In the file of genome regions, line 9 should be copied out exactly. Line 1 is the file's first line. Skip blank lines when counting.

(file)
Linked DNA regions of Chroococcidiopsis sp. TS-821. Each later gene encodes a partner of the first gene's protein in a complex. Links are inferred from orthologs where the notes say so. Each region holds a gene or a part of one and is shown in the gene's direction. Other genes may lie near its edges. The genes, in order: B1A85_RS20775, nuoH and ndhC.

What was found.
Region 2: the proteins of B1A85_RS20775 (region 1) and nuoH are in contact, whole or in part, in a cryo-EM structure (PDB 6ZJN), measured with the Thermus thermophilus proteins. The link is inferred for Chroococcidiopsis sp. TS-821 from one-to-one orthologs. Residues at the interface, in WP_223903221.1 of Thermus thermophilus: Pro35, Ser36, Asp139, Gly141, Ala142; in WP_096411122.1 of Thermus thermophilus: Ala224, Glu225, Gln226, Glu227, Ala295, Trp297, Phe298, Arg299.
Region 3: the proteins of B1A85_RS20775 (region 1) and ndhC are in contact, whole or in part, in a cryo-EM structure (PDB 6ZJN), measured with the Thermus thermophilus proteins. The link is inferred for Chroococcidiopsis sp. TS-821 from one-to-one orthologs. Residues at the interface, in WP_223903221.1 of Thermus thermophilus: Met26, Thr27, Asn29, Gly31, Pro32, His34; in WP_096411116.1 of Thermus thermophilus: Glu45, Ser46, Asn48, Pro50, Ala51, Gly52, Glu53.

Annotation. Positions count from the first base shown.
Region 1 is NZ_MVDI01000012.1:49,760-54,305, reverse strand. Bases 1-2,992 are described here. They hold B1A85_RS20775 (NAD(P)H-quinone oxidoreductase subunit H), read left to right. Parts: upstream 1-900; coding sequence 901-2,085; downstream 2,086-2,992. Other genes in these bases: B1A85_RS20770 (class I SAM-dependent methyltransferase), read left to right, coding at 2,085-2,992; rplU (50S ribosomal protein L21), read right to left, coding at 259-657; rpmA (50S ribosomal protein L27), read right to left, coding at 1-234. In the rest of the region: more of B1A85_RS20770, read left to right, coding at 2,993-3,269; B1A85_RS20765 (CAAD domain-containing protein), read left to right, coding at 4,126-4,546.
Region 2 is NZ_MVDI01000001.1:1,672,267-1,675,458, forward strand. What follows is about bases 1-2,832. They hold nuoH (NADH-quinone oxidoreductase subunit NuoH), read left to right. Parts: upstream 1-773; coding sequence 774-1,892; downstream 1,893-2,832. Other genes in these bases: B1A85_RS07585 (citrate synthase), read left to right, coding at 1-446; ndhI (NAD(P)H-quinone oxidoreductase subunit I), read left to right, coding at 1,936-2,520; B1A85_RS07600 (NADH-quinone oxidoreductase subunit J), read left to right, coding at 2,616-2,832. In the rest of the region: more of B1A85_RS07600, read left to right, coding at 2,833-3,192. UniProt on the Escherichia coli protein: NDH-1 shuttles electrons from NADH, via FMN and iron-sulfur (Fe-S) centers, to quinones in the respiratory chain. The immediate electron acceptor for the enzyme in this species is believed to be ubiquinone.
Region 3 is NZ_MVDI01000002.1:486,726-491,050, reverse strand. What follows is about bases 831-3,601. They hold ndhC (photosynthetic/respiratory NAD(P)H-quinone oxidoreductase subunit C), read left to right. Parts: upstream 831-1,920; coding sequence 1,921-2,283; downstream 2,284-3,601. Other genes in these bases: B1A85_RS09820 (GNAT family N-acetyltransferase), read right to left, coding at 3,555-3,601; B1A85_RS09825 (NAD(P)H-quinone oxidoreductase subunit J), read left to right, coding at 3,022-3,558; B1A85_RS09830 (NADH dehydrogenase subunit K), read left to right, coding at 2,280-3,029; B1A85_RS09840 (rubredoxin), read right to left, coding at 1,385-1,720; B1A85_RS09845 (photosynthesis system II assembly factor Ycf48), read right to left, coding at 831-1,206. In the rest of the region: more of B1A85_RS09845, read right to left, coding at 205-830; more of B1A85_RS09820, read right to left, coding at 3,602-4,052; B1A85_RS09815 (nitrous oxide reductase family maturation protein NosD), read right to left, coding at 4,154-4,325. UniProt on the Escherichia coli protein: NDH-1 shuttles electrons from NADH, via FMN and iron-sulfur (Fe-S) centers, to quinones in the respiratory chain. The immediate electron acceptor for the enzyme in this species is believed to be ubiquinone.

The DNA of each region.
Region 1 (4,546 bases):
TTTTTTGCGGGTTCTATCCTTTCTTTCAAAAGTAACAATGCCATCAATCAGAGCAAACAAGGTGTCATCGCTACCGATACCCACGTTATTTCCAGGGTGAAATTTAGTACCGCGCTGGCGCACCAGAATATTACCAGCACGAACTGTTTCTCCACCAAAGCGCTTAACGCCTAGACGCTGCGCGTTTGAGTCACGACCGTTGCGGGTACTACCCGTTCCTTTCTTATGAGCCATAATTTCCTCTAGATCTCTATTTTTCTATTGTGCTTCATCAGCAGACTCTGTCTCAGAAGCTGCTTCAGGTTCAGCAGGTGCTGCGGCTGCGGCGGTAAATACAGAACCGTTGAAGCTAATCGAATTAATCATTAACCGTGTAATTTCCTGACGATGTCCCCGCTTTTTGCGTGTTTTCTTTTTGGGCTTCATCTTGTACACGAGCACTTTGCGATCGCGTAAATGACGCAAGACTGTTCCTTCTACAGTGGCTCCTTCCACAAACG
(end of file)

The DNA of each region.